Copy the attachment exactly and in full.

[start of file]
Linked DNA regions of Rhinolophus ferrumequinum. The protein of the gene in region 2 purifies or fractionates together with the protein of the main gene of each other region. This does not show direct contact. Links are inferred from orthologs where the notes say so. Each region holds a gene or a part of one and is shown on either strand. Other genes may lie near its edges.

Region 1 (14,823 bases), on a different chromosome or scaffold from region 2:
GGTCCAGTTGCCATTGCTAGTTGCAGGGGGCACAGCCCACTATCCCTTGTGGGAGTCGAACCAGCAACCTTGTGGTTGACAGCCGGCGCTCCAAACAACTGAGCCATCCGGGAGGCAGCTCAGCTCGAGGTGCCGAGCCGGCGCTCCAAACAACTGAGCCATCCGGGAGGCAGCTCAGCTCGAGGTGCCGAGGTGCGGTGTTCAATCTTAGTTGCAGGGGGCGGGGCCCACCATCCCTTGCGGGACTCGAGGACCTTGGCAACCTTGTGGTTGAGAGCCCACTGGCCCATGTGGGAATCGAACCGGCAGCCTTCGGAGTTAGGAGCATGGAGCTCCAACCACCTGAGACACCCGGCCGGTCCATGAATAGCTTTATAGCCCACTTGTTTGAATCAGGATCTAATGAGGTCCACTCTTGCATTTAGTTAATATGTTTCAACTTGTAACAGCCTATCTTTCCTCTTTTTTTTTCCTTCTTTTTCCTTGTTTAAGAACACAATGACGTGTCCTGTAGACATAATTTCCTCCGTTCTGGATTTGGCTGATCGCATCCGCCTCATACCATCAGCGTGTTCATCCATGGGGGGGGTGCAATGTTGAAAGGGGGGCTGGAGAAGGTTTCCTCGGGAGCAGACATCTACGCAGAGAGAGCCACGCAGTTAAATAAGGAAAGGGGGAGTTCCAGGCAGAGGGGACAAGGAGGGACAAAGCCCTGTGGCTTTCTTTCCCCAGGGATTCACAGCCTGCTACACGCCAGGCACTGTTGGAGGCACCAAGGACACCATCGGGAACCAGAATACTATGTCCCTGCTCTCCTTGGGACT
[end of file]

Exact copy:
Linked DNA regions of Rhinolophus ferrumequinum. The protein of the gene in region 2 purifies or fractionates together with the protein of the main gene of each other region. This does not show direct contact. Links are inferred from orthologs where the notes say so. Each region holds a gene or a part of one and is shown on either strand. Other genes may lie near its edges.

Region 1 (14,823 bases), on a different chromosome or scaffold from region 2:
GGTCCAGTTGCCATTGCTAGTTGCAGGGGGCACAGCCCACTATCCCTTGTGGGAGTCGAACCAGCAACCTTGTGGTTGACAGCCGGCGCTCCAAACAACTGAGCCATCCGGGAGGCAGCTCAGCTCGAGGTGCCGAGCCGGCGCTCCAAACAACTGAGCCATCCGGGAGGCAGCTCAGCTCGAGGTGCCGAGGTGCGGTGTTCAATCTTAGTTGCAGGGGGCGGGGCCCACCATCCCTTGCGGGACTCGAGGACCTTGGCAACCTTGTGGTTGAGAGCCCACTGGCCCATGTGGGAATCGAACCGGCAGCCTTCGGAGTTAGGAGCATGGAGCTCCAACCACCTGAGACACCCGGCCGGTCCATGAATAGCTTTATAGCCCACTTGTTTGAATCAGGATCTAATGAGGTCCACTCTTGCATTTAGTTAATATGTTTCAACTTGTAACAGCCTATCTTTCCTCTTTTTTTTTCCTTCTTTTTCCTTGTTTAAGAACACAATGACGTGTCCTGTAGACATAATTTCCTCCGTTCTGGATTTGGCTGATCGCATCCGCCTCATACCATCAGCGTGTTCATCCATGGGGGGGGTGCAATGTTGAAAGGGGGGCTGGAGAAGGTTTCCTCGGGAGCAGACATCTACGCAGAGAGAGCCACGCAGTTAAATAAGGAAAGGGGGAGTTCCAGGCAGAGGGGACAAGGAGGGACAAAGCCCTGTGGCTTTCTTTCCCCAGGGATTCACAGCCTGCTACACGCCAGGCACTGTTGGAGGCACCAAGGACACCATCGGGAACCAGAATACTATGTCCCTGCTCTCCTTGGGACT